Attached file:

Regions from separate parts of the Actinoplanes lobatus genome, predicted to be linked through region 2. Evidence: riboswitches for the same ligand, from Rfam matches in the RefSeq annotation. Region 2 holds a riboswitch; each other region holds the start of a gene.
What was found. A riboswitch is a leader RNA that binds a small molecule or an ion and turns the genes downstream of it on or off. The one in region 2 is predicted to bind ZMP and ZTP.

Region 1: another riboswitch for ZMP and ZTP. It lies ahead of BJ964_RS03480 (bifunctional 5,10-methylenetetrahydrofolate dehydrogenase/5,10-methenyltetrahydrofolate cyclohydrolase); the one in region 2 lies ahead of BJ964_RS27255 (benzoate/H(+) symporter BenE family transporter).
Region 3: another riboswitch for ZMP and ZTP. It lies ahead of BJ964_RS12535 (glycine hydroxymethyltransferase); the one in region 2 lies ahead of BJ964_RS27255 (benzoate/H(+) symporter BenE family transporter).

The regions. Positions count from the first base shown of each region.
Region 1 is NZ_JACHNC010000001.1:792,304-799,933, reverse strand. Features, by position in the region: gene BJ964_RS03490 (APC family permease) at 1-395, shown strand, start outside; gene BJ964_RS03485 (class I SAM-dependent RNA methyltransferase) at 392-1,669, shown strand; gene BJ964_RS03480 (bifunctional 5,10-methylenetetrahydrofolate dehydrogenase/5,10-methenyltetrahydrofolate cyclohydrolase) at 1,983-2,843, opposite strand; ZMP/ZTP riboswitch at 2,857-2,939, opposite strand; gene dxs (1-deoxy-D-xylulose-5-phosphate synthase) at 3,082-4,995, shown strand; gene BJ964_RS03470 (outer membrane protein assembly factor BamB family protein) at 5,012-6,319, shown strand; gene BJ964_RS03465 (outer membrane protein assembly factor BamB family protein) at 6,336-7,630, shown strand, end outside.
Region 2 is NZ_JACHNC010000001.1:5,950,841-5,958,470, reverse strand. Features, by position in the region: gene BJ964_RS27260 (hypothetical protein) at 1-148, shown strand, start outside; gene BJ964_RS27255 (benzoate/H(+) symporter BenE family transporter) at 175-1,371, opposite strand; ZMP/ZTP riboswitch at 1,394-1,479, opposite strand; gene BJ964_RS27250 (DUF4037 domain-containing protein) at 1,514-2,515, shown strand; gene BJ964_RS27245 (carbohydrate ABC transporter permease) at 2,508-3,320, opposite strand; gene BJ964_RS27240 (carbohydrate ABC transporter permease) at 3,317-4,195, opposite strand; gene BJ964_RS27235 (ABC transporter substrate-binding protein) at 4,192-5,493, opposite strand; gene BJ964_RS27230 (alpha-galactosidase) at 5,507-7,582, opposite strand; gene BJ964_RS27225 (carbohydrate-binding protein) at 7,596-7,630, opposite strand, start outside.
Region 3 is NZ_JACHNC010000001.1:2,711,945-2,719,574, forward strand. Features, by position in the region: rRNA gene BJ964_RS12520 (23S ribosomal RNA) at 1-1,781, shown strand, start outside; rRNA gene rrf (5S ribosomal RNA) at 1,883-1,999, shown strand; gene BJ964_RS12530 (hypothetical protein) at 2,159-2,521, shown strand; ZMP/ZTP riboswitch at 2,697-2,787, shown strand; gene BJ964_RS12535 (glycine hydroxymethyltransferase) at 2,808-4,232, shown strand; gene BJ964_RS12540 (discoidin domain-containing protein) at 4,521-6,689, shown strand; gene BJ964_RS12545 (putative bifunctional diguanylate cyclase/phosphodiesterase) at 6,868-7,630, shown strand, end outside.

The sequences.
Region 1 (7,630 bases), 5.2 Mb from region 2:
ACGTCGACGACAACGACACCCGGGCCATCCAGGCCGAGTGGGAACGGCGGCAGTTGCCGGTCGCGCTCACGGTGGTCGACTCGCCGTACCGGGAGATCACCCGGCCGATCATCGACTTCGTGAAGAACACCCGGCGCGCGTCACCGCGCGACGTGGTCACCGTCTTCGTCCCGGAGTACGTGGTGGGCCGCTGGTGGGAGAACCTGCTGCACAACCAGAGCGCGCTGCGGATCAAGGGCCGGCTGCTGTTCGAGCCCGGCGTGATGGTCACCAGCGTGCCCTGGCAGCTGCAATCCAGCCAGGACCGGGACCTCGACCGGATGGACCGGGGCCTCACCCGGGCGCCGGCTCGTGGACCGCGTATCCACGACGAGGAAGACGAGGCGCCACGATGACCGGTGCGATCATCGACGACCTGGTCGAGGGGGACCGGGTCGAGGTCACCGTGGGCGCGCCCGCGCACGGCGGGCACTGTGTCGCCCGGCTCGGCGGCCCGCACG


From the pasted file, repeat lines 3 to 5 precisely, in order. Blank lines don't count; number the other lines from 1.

Region 1: another riboswitch for ZMP and ZTP. It lies ahead of BJ964_RS03480 (bifunctional 5,10-methylenetetrahydrofolate dehydrogenase/5,10-methenyltetrahydrofolate cyclohydrolase); the one in region 2 lies ahead of BJ964_RS27255 (benzoate/H(+) symporter BenE family transporter).
Region 3: another riboswitch for ZMP and ZTP. It lies ahead of BJ964_RS12535 (glycine hydroxymethyltransferase); the one in region 2 lies ahead of BJ964_RS27255 (benzoate/H(+) symporter BenE family transporter).

The regions. Positions count from the first base shown of each region.